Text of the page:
“Shout it aloud, do not hold back. Raise your voice like a trumpet. Declare to my people their rebellion and to the house of Jacob their sins.” So begins Isaiah 58, a strident call to arms and my current favorite chapter in the Bible. “Soldier of the Cross” by Kentucky Thunder comes to mind, and as a matter of fact that record is rocking my soul as I write this. From the sounds of things, this could be one of those chapters that gets violent quickly and sits uncomfortably in the minds of modern, nonviolent people of faith. Gladly however, it doesn’t. Isaiah, a prophet who declares himself “The mouth of the Lord,” goes on to chide people of faith for pious acts empty of real action. “For day after day they seek me out; they seem eager to know my ways, as if they were a nation that does what is right and has not forsaken the commands of its God.” So much sass, Isaiah, I can’t handle it.
“They ask me for just decisions and seem eager for God to come near them. ‘Why have we fasted,’ they say, ‘and you have not seen it? Why have we humbled ourselves, and you have not noticed?’” The mouth of the Lord responds pointedly, “Yet on the day of your fasting, you do as you please and exploit all your workers. Your fasting ends in quarreling and strife, and in striking each other with wicked fists. You cannot fast as you do today and expect your voice to be heard on high.” God asks, sarcastically, “Is this the kind of fast I have chosen, only a day for a man to humble himself? Is it only for bowing one’s head like a reed and for lying on sackcloth and ashes? Is that what you call a fast, a day acceptable to the LORD?” This biting critique of conventional religiosity rings powerfully thousands of years later. What do your rituals do anyway? From God, this really stings.
“Is not this the kind of fasting I have chosen:” hold on tight, friends, God’s about to lay it all out, “to loose the chains of injustice and untie the cords of the yoke, to set the oppressed free and break every yoke? Is it not to share your food with the hungry and to provide the poor wanderer with shelter — when you see the naked, to clothe him and not to turn away from your own flesh and blood?” Isaiah reminds us, not at all politely, of the commands that we ignore with empty worship and little else. Working for social justice, to fight oppression, to give of yourself — this is the True Fasting that is the will of God.
When we follow these commands, the mouth of the LORD promises us, “Then your light will break forth like the dawn, and your healing will quickly appear; then your righteousness will go before you, and the glory of the LORD will be your rear guard. Then you will call, and the LORD will answer; you will cry for help, and he will say: Here am I.” God makes a promise of support to those who do his work.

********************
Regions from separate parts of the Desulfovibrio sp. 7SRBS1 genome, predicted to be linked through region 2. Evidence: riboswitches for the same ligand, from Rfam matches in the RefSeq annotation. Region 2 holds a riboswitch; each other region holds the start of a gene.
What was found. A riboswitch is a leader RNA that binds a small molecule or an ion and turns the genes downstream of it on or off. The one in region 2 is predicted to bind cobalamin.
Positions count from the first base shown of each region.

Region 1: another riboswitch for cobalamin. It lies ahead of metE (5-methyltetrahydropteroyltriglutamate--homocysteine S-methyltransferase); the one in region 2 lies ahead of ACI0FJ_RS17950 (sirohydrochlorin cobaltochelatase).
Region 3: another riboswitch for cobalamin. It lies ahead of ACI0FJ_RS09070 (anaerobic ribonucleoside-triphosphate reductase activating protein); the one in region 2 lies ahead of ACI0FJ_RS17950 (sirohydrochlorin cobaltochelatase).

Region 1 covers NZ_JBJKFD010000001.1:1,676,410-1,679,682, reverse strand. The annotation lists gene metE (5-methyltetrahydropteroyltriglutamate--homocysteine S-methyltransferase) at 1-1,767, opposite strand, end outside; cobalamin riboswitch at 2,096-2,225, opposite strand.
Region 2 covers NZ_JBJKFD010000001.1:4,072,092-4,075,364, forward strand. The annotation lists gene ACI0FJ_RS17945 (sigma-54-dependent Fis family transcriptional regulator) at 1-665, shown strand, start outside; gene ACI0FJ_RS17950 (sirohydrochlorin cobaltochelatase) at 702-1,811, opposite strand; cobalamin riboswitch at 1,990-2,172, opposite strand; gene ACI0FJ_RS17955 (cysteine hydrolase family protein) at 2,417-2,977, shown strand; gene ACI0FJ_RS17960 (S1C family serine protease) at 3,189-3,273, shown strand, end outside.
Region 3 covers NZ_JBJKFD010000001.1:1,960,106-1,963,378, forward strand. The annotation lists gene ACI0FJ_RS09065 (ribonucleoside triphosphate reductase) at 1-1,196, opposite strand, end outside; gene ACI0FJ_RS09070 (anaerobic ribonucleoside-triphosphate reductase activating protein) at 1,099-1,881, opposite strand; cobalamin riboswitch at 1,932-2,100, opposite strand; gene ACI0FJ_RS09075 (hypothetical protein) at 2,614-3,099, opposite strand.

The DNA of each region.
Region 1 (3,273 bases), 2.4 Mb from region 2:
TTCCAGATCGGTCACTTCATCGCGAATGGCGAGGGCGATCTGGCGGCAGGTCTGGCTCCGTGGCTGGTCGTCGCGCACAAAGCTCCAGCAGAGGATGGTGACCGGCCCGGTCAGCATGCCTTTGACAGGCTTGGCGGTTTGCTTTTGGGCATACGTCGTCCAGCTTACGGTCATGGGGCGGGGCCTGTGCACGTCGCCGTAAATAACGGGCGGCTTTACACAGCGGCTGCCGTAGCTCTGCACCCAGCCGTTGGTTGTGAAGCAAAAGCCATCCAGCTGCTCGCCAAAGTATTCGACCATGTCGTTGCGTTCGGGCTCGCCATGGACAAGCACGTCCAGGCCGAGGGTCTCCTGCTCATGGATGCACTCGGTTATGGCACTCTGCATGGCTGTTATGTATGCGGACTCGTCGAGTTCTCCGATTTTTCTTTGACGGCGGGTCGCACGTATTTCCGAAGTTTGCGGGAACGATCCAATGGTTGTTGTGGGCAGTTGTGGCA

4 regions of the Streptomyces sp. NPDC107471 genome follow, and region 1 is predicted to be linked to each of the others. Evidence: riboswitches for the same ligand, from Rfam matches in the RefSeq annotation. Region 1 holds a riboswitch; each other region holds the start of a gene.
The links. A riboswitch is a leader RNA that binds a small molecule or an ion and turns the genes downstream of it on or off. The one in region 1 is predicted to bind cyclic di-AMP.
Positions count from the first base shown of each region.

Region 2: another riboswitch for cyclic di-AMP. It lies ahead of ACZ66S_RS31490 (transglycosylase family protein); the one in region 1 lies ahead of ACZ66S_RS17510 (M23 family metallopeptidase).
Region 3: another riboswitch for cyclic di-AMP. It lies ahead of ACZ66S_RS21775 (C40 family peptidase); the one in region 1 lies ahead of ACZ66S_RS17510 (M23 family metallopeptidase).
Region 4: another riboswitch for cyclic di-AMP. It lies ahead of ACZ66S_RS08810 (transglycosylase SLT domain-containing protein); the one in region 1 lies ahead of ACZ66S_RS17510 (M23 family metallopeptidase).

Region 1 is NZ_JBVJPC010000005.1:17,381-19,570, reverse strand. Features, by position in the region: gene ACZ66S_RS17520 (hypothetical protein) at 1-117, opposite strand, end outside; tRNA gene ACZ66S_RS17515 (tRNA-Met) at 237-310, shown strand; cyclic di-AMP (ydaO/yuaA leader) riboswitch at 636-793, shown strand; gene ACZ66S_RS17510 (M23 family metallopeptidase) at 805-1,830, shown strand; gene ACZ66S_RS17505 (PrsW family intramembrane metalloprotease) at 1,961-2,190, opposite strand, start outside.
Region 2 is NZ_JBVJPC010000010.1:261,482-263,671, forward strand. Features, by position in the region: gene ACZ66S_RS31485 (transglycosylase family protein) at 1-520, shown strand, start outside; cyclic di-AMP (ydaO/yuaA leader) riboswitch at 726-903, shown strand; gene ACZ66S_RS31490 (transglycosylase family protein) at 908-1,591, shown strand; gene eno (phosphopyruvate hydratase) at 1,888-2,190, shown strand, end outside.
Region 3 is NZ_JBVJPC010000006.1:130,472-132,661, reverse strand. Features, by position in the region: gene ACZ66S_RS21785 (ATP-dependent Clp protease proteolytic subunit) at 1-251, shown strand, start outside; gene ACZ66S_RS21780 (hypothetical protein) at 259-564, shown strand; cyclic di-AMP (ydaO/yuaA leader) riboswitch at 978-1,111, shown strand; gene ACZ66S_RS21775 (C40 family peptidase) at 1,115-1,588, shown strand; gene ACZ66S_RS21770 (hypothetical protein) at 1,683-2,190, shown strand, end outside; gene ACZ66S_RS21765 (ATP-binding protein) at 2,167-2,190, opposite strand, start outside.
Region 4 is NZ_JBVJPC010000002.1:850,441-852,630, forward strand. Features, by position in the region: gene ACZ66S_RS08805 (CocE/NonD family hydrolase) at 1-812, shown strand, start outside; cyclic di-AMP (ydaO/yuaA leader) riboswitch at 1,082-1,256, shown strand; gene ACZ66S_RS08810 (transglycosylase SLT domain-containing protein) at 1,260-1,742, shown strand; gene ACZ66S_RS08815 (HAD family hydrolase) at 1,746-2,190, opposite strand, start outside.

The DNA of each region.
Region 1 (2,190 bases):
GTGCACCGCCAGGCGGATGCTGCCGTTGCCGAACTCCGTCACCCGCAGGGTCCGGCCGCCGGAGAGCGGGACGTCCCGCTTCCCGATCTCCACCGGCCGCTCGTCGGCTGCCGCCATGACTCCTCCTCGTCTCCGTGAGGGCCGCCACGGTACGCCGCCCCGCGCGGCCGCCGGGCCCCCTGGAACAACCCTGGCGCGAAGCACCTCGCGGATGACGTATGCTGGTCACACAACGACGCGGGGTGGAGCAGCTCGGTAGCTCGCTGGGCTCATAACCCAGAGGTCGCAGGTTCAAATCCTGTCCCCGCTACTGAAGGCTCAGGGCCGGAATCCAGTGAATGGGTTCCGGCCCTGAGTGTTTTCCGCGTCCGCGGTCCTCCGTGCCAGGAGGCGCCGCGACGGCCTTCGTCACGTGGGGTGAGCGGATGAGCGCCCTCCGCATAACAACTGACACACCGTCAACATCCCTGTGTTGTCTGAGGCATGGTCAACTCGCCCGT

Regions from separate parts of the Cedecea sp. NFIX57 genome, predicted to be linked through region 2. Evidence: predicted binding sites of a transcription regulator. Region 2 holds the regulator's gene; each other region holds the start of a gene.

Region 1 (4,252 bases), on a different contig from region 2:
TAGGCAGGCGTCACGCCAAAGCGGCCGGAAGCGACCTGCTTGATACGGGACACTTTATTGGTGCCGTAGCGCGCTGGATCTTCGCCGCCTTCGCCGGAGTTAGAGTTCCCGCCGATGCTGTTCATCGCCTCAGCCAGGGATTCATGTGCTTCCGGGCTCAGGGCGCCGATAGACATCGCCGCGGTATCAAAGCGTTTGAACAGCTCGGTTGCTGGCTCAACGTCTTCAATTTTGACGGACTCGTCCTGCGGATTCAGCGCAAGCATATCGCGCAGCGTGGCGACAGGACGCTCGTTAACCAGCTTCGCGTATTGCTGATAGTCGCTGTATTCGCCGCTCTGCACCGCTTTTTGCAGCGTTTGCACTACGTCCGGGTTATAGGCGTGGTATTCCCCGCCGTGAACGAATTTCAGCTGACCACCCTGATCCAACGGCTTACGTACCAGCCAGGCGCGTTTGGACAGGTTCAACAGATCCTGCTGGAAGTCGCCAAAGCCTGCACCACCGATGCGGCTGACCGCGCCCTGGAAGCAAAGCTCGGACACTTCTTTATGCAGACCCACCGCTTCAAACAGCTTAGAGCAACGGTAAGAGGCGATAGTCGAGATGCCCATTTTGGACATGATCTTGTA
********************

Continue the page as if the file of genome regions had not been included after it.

“If you do away with the yoke of oppression, with the pointing finger and malicious talk, and if you spend yourselves in behalf of the hungry and satisfy the needs of the oppressed, then your light will rise in the darkness, and your night will become like the noonday. The LORD will guide you always; he will satisfy your needs in a sun-scorched land and will strengthen your frame. You will be like a well-watered garden, like a spring whose waters never fail.”
“Your people will rebuild the ancient ruins and will raise up the age-old foundations; you will be called Repairer of Broken Walls, Restorer of Streets with Dwellings.”
“If you keep your feet from breaking the Sabbath and from doing as you please on my holy day, if you call the Sabbath a delight and the LORD’s holy day honorable, and if you honor it by not going your own way and not doing as you please or speaking idle words, then you will find your joy in the LORD, and I will cause you to ride on the heights of the land and to feast on the inheritance of your father Jacob.”
God calls all those who claim to follow him in this chapter to a more profound understanding of the Sabbath. To fast is not simply to be penitent and sleep in faux humility on beds of sackcloth, but to reach out into our communities with a liberatory hand. Isaiah’s demand is explicit — those who worship the God of Abraham must be noisy in their faith and in their commitment to justice. We don’t have another option. This burns me up inside. The language here cannot be ignored, yet I ignore it every day. God’s command to serve not only the people of Swarthmore College, but the world at large, is a weight that I can’t quite bear. I fail to love my neighbors continually, I get caught in my own interests and lose track of what it means to be a servant of God.
So what can I do? My laughable efforts at serving justice — always flawed fundamentally by my basic, broken humanness — can’t possibly be what God expects of me. And yet, based on the above text, God’s promise is to strengthen my frame before opposition and to steady my hands as I strain at the knots of the yoke of oppression. I suppose I just have to keep working.
Shout it aloud, do not hold back. Raise your voice like a trumpet. Declare to your people their rebellion and to the Empire its sins.